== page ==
The Secondary Buy-out

Trade sales and IPO’s are well trodden exit paths for PE-backed businesses. Only occasionally do people speak about secondary PE as a viable next step, especially in the earlier ‘growth stage’ of the market where businesses still have plenty of potential for further development. Having sold two portfolio companies to larger PE houses both in the UK and US, we have first-hand experience of this exit route as a potential attractive alternative to the traditional options.

What is a secondary buy-out? 

A secondary buy-out is where a new private equity firm acquires a large minority or majority stake from another (usually smaller) PE firm and a management team. Alongside this, additional equity is often invested to allow the business to continue to grow or make acquisitions.

Why do one?

There are a variety of potential benefits to a secondary buy-out:

  • An opportunity for management change – where some senior managers may wish to retire or move on and some stay with the company for its next step
  • An ability to de-risk existing management – extracting cash for management to secure personal finances whilst continuing towards a larger future goal
  • Management can continue the journey – it may not be the right time for them to step down professionally or personally
  • Investors can exit or partially exit and continue as a passive investor with a smaller stake in the business to enjoy potential future upside – often a flexible way to deal with the end of an investors fund life
  • Brings new skills to the table – for example where the next PE fund has a sector specialism or is located overseas (see below)
  • Management and the company are now used to the rigours of PE investment

Case Studies

Specialist Tours

In 2015, Panoramic successfully sold travel business Specialist Tours to leisure-focused PE house Kings Park Capital (KPC). Panoramic backed a buy-and-build strategy two years earlier, in which time the company had doubled in size. At that point, KPC materialised showing interest in the company, as specialist travel investors they had a particular interest in both the sector and company and structured a transaction that continued to incentivise management while allowing an element of cash out and exited Panoramic fully. Specialist Tours would likely have been too small when PGE invested but was now at a size that made sense to KPC. The transaction gave management a much bigger war chest to continue to acquire and additional investor support to grow.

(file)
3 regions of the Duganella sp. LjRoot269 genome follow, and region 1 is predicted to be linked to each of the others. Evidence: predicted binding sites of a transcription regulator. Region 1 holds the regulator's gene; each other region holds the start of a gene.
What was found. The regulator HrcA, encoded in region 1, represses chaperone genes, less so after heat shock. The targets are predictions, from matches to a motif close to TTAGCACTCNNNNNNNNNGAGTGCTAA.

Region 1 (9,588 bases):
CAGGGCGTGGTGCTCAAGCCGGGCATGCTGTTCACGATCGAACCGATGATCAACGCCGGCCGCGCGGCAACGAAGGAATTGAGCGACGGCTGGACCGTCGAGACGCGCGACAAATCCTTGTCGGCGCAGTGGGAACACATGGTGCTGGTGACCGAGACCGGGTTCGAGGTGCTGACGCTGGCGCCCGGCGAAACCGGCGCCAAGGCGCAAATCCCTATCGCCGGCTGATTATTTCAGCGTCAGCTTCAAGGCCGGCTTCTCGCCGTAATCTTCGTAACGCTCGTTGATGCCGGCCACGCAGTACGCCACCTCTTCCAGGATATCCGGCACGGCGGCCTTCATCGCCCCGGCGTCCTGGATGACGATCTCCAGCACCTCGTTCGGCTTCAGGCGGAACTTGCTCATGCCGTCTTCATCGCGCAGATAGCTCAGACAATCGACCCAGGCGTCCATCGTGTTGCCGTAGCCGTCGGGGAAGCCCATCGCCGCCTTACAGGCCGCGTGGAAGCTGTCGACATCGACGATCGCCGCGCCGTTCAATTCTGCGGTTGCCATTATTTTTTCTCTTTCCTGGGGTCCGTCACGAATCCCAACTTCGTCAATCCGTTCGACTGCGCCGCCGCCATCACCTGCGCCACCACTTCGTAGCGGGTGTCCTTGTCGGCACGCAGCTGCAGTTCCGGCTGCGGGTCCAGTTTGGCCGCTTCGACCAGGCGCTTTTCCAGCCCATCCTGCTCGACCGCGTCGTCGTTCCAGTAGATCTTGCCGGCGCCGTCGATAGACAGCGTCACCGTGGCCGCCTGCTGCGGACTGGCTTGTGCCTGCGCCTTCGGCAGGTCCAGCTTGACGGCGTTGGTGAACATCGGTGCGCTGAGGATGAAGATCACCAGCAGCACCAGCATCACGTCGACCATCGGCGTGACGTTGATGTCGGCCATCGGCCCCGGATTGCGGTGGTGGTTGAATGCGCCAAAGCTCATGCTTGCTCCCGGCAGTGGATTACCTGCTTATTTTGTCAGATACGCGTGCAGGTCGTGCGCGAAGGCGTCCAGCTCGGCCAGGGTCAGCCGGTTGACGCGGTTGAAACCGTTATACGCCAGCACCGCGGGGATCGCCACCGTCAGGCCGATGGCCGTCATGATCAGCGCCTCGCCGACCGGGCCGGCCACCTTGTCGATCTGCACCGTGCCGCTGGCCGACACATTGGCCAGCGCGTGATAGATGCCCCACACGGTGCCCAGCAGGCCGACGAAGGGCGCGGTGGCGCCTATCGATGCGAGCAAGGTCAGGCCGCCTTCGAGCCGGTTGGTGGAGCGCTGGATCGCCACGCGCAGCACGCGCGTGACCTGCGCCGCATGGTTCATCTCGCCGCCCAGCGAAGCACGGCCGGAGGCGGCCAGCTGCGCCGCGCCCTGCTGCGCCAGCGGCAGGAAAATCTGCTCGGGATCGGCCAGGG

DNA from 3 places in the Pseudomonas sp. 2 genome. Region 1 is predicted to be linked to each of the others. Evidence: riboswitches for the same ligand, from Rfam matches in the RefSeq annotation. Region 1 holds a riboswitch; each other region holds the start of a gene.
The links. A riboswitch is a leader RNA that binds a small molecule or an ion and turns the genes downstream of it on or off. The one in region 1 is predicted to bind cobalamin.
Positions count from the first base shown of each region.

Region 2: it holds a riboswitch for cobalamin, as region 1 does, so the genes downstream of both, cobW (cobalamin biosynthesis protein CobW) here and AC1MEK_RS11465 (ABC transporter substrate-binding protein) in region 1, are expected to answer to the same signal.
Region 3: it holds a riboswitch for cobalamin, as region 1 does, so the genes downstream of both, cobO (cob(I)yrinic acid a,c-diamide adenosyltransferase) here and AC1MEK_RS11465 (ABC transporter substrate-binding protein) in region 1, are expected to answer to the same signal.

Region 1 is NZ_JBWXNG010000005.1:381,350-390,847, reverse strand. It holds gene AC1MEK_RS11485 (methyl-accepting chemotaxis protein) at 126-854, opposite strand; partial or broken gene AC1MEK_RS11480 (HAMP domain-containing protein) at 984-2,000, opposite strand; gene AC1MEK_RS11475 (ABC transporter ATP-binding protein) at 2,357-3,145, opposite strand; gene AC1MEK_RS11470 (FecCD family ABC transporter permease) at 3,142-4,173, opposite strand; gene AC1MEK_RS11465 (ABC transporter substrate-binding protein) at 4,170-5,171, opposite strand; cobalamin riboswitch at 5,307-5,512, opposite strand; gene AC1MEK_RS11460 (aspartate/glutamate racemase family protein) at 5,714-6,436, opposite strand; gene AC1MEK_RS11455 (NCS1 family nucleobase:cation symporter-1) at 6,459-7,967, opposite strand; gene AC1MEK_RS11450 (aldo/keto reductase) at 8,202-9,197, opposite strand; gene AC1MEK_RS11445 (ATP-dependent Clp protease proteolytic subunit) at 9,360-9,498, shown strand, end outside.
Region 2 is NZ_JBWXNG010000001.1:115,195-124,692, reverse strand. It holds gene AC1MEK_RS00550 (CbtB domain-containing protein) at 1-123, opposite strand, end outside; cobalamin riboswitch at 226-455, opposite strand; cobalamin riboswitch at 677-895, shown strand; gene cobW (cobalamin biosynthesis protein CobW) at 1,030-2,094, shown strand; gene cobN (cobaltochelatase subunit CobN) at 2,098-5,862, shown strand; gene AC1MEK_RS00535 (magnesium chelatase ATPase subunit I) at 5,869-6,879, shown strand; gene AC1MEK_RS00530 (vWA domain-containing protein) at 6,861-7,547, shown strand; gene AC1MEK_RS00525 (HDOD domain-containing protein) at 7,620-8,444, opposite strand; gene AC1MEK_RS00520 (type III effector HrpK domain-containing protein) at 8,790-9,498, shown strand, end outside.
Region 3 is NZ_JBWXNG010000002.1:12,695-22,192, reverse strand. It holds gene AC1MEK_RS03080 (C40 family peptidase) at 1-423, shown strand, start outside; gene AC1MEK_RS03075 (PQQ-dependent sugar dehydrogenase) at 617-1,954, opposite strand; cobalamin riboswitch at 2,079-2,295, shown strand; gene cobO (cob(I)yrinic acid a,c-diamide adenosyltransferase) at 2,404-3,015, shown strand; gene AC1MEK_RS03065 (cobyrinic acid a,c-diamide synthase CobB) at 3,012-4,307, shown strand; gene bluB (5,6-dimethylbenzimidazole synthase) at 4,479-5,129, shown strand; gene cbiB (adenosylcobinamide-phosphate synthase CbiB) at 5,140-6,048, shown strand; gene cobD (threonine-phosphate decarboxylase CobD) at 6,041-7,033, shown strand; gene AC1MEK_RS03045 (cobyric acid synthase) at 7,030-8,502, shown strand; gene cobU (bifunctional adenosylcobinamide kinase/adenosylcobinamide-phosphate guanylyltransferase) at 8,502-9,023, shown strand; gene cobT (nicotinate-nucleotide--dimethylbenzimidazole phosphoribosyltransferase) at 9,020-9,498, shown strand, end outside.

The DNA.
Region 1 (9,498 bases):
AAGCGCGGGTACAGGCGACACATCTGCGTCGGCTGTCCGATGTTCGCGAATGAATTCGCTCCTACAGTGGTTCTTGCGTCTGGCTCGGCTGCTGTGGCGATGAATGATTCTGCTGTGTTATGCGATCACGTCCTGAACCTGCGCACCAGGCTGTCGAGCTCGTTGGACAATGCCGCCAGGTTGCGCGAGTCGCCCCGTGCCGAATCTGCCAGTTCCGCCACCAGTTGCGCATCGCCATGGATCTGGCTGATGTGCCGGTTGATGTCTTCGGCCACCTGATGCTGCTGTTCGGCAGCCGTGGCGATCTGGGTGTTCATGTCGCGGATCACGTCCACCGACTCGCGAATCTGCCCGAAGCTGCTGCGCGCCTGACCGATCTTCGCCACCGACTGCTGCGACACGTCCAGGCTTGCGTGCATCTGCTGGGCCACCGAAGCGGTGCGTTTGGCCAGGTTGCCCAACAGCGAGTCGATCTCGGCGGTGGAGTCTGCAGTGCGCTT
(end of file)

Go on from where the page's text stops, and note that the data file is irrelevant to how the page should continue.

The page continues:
Captify

In 2021, Panoramic sold advertising technology business Captify to US based PE house SFW Capital. We had invested and supported Captify’s significant growth for 8 years and our first fund was nearing the end of its life. The co-investors (Smedvig Capital) had been invested for 6 years and management had built up the business for 10 years with one of the founders looking to step back. This meant that positions were aligned on seeking an exit. A deal was created whereby we could exit fully from Fund 1 (and reinvest via Fund 2), Smedvig could partially exit and management were able to de-risk and be rewarded for the work done to date but also facilitate management transition into new roles for the next period of growth. The new investors brought significant US and data skills that will be key to the next stage, particularly with Captify’s US business becoming increasingly important.

What does a Secondary – buyout need to succeed?

The incoming PE firm is likely to seek a range of factors when considering a secondary transaction including:

  • Upside for the incoming buyer – acceptable financial returns
  • A committed management team, ready to roll value and continue the journey
  • Potentially an investor who is willing to roll (although not always the case)
  • A clear plan to a future exit

Conclusions

There are multiple exit routes, and, in our experience, a secondary PE is a very valid one, especially where businesses still have growth potential and management remain keen to drive the business forward. It allows a longer runway and allows both management and the incumbent PE firm to generate a return but also benefit from the longer-term upside left in the business as it continues its development.